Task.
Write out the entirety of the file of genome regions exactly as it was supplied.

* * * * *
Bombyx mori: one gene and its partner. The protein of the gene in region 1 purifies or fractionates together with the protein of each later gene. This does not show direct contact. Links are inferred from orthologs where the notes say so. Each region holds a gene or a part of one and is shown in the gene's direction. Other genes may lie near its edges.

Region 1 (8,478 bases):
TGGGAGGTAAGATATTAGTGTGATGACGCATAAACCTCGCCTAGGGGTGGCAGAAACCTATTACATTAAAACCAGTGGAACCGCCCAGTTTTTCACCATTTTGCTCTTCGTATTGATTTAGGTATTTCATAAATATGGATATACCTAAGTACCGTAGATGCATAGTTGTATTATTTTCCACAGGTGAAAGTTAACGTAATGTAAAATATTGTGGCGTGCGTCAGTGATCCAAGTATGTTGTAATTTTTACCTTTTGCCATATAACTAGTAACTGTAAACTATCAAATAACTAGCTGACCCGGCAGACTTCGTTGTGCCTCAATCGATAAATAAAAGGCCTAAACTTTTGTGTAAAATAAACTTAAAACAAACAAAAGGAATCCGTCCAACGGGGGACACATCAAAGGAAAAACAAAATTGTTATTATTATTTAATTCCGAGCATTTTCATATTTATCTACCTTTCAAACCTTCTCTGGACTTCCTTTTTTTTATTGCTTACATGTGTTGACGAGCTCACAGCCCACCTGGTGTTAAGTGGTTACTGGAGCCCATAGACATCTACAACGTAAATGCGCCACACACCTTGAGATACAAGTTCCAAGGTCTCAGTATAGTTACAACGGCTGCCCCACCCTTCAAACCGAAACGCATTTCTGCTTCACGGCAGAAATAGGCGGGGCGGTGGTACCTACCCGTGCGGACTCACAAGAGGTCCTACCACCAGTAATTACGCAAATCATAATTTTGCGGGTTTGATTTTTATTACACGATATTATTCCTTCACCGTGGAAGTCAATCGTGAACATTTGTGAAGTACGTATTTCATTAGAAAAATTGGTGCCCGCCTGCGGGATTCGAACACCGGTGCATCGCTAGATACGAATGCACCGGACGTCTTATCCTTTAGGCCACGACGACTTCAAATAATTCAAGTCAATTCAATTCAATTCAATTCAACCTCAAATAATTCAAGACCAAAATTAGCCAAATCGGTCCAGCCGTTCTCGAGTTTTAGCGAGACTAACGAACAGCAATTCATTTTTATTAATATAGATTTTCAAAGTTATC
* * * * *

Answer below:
Bombyx mori: one gene and its partner. The protein of the gene in region 1 purifies or fractionates together with the protein of each later gene. This does not show direct contact. Links are inferred from orthologs where the notes say so. Each region holds a gene or a part of one and is shown in the gene's direction. Other genes may lie near its edges.

Region 1 (8,478 bases):
TGGGAGGTAAGATATTAGTGTGATGACGCATAAACCTCGCCTAGGGGTGGCAGAAACCTATTACATTAAAACCAGTGGAACCGCCCAGTTTTTCACCATTTTGCTCTTCGTATTGATTTAGGTATTTCATAAATATGGATATACCTAAGTACCGTAGATGCATAGTTGTATTATTTTCCACAGGTGAAAGTTAACGTAATGTAAAATATTGTGGCGTGCGTCAGTGATCCAAGTATGTTGTAATTTTTACCTTTTGCCATATAACTAGTAACTGTAAACTATCAAATAACTAGCTGACCCGGCAGACTTCGTTGTGCCTCAATCGATAAATAAAAGGCCTAAACTTTTGTGTAAAATAAACTTAAAACAAACAAAAGGAATCCGTCCAACGGGGGACACATCAAAGGAAAAACAAAATTGTTATTATTATTTAATTCCGAGCATTTTCATATTTATCTACCTTTCAAACCTTCTCTGGACTTCCTTTTTTTTATTGCTTACATGTGTTGACGAGCTCACAGCCCACCTGGTGTTAAGTGGTTACTGGAGCCCATAGACATCTACAACGTAAATGCGCCACACACCTTGAGATACAAGTTCCAAGGTCTCAGTATAGTTACAACGGCTGCCCCACCCTTCAAACCGAAACGCATTTCTGCTTCACGGCAGAAATAGGCGGGGCGGTGGTACCTACCCGTGCGGACTCACAAGAGGTCCTACCACCAGTAATTACGCAAATCATAATTTTGCGGGTTTGATTTTTATTACACGATATTATTCCTTCACCGTGGAAGTCAATCGTGAACATTTGTGAAGTACGTATTTCATTAGAAAAATTGGTGCCCGCCTGCGGGATTCGAACACCGGTGCATCGCTAGATACGAATGCACCGGACGTCTTATCCTTTAGGCCACGACGACTTCAAATAATTCAAGTCAATTCAATTCAATTCAATTCAACCTCAAATAATTCAAGACCAAAATTAGCCAAATCGGTCCAGCCGTTCTCGAGTTTTAGCGAGACTAACGAACAGCAATTCATTTTTATTAATATAGATTTTCAAAGTTATC